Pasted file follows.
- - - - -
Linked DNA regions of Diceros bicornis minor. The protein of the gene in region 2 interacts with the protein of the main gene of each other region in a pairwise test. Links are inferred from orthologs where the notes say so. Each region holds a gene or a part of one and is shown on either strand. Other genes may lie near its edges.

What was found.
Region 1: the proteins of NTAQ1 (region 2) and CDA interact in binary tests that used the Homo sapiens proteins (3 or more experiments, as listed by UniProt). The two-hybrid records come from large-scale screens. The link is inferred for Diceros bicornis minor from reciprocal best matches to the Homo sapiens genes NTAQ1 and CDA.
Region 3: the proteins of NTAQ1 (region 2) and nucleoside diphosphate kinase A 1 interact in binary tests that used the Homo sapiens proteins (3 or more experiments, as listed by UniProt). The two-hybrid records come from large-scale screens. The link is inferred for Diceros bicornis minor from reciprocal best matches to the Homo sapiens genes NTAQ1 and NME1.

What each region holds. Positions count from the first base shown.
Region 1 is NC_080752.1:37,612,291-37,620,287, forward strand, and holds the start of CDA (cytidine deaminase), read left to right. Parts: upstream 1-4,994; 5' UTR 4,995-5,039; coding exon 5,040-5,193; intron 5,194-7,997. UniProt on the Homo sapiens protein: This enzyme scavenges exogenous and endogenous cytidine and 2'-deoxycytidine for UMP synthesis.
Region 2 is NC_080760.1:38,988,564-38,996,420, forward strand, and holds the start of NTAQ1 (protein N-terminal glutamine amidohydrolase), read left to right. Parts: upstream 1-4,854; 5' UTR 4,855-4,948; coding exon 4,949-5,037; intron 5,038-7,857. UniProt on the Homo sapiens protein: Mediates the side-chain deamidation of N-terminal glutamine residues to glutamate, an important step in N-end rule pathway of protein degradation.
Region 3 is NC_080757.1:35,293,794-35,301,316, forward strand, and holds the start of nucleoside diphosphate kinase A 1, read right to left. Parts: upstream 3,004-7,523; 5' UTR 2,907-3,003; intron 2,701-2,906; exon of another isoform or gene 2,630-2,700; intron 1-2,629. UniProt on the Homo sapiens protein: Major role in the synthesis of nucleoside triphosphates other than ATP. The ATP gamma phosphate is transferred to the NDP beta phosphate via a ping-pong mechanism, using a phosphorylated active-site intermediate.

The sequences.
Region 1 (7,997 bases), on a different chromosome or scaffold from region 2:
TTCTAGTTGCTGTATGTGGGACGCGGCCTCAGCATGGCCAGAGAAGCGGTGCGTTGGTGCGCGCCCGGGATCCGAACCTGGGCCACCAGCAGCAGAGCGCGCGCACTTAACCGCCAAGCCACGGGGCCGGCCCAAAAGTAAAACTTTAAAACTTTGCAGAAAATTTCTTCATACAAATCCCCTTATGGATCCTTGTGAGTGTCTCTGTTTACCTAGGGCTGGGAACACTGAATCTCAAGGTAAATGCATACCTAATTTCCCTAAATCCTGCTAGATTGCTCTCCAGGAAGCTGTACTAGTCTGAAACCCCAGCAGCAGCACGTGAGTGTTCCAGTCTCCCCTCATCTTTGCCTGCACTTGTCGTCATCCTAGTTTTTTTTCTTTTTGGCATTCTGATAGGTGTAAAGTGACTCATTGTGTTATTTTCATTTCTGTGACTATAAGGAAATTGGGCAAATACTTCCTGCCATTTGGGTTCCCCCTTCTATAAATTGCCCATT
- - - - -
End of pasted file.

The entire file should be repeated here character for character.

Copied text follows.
Linked DNA regions of Diceros bicornis minor. The protein of the gene in region 2 interacts with the protein of the main gene of each other region in a pairwise test. Links are inferred from orthologs where the notes say so. Each region holds a gene or a part of one and is shown on either strand. Other genes may lie near its edges.

What was found.
Region 1: the proteins of NTAQ1 (region 2) and CDA interact in binary tests that used the Homo sapiens proteins (3 or more experiments, as listed by UniProt). The two-hybrid records come from large-scale screens. The link is inferred for Diceros bicornis minor from reciprocal best matches to the Homo sapiens genes NTAQ1 and CDA.
Region 3: the proteins of NTAQ1 (region 2) and nucleoside diphosphate kinase A 1 interact in binary tests that used the Homo sapiens proteins (3 or more experiments, as listed by UniProt). The two-hybrid records come from large-scale screens. The link is inferred for Diceros bicornis minor from reciprocal best matches to the Homo sapiens genes NTAQ1 and NME1.

What each region holds. Positions count from the first base shown.
Region 1 is NC_080752.1:37,612,291-37,620,287, forward strand, and holds the start of CDA (cytidine deaminase), read left to right. Parts: upstream 1-4,994; 5' UTR 4,995-5,039; coding exon 5,040-5,193; intron 5,194-7,997. UniProt on the Homo sapiens protein: This enzyme scavenges exogenous and endogenous cytidine and 2'-deoxycytidine for UMP synthesis.
Region 2 is NC_080760.1:38,988,564-38,996,420, forward strand, and holds the start of NTAQ1 (protein N-terminal glutamine amidohydrolase), read left to right. Parts: upstream 1-4,854; 5' UTR 4,855-4,948; coding exon 4,949-5,037; intron 5,038-7,857. UniProt on the Homo sapiens protein: Mediates the side-chain deamidation of N-terminal glutamine residues to glutamate, an important step in N-end rule pathway of protein degradation.
Region 3 is NC_080757.1:35,293,794-35,301,316, forward strand, and holds the start of nucleoside diphosphate kinase A 1, read right to left. Parts: upstream 3,004-7,523; 5' UTR 2,907-3,003; intron 2,701-2,906; exon of another isoform or gene 2,630-2,700; intron 1-2,629. UniProt on the Homo sapiens protein: Major role in the synthesis of nucleoside triphosphates other than ATP. The ATP gamma phosphate is transferred to the NDP beta phosphate via a ping-pong mechanism, using a phosphorylated active-site intermediate.

The sequences.
Region 1 (7,997 bases), on a different chromosome or scaffold from region 2:
TTCTAGTTGCTGTATGTGGGACGCGGCCTCAGCATGGCCAGAGAAGCGGTGCGTTGGTGCGCGCCCGGGATCCGAACCTGGGCCACCAGCAGCAGAGCGCGCGCACTTAACCGCCAAGCCACGGGGCCGGCCCAAAAGTAAAACTTTAAAACTTTGCAGAAAATTTCTTCATACAAATCCCCTTATGGATCCTTGTGAGTGTCTCTGTTTACCTAGGGCTGGGAACACTGAATCTCAAGGTAAATGCATACCTAATTTCCCTAAATCCTGCTAGATTGCTCTCCAGGAAGCTGTACTAGTCTGAAACCCCAGCAGCAGCACGTGAGTGTTCCAGTCTCCCCTCATCTTTGCCTGCACTTGTCGTCATCCTAGTTTTTTTTCTTTTTGGCATTCTGATAGGTGTAAAGTGACTCATTGTGTTATTTTCATTTCTGTGACTATAAGGAAATTGGGCAAATACTTCCTGCCATTTGGGTTCCCCCTTCTATAAATTGCCCATT